Vitamin B1 and Tricyclic Antidepressant Medications
Taking vitamin B1 supplements may improve treatment with tricyclic antidepressants such as nortriptyline, especially in elderly patients. Other medications in this class of antidepressants include desimpramine and imipramine.
Although the significance is not entirely clear, laboratory studies suggest that thiamine may inhibit the anti-cancer activity of chemotherapy agents. How this will ultimately prove relevant to people is not known. However, it may be wise for people undergoing chemotherapy for cancer to not take large doses of vitamin B1 supplements.
Laboratory studies suggest that digoxin (a medication used to treat heart conditions) may reduce the ability of heart cells to absorb and use vitamin B1; this may be particularly true when digoxin is combined with furosemide (a loop diuretic).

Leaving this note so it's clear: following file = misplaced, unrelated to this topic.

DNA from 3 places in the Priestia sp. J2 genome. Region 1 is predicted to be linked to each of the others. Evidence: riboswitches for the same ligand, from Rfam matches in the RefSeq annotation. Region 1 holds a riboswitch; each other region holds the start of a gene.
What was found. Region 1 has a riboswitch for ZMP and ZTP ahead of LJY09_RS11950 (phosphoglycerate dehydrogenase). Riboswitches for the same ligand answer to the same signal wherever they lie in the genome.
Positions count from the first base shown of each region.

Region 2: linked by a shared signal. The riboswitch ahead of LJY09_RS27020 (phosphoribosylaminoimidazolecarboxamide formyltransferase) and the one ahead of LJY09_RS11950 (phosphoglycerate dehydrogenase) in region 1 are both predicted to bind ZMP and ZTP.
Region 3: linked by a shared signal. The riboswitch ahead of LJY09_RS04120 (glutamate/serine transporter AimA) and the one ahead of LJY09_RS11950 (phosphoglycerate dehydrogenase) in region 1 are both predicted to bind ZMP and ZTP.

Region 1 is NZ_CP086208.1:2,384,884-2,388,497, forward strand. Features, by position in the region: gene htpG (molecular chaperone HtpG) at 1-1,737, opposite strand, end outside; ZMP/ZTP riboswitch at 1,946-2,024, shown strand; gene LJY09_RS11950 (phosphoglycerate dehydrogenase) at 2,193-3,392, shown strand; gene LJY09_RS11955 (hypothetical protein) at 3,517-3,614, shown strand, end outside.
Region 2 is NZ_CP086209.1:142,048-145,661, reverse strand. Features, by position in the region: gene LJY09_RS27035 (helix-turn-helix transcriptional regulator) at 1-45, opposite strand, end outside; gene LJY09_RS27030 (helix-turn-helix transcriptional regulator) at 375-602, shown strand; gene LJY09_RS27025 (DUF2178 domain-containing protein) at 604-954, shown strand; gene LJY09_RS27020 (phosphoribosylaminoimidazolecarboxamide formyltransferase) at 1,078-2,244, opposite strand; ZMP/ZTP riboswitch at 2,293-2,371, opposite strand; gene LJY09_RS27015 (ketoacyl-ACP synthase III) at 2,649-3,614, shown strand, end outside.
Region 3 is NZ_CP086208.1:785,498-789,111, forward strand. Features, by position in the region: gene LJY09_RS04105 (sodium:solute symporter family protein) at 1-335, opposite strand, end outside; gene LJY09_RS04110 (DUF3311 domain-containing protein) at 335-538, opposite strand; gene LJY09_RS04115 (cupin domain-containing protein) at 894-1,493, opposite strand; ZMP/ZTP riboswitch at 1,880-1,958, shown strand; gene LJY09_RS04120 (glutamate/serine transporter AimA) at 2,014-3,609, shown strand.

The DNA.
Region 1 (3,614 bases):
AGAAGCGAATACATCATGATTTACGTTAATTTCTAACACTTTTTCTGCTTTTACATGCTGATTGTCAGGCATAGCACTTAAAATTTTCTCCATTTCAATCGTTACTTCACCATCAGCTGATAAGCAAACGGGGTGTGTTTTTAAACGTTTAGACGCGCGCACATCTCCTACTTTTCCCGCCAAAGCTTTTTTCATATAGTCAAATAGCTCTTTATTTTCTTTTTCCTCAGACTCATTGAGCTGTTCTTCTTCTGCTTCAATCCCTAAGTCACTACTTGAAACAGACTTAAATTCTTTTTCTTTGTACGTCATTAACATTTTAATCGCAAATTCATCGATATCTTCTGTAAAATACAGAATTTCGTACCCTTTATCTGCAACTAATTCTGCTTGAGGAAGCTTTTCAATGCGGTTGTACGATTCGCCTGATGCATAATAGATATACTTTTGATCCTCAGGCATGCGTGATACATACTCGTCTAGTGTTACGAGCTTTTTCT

Diuretics (particularly furosemide, which belongs to a class called loop diuretics) may reduce the levels of vitamin B1 in the body. In addition, similar to digoxin, furosemide may diminish the heart's ability to absorb and utilize vitamin B1, especially when these two medications are combined.
Vitamin B1 may help reduce some of the side effects associated with scopolamine, a medication commonly used to treat motion sickness.
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Staff, H. (2008, December 19). Vitamin B1 (Thiamine), HealthyPlace. Retrieved on 2020, May 28 from https://www.healthyplace.com/alternative-mental-health/supplements-vitamins/vitamin-b1-thiamine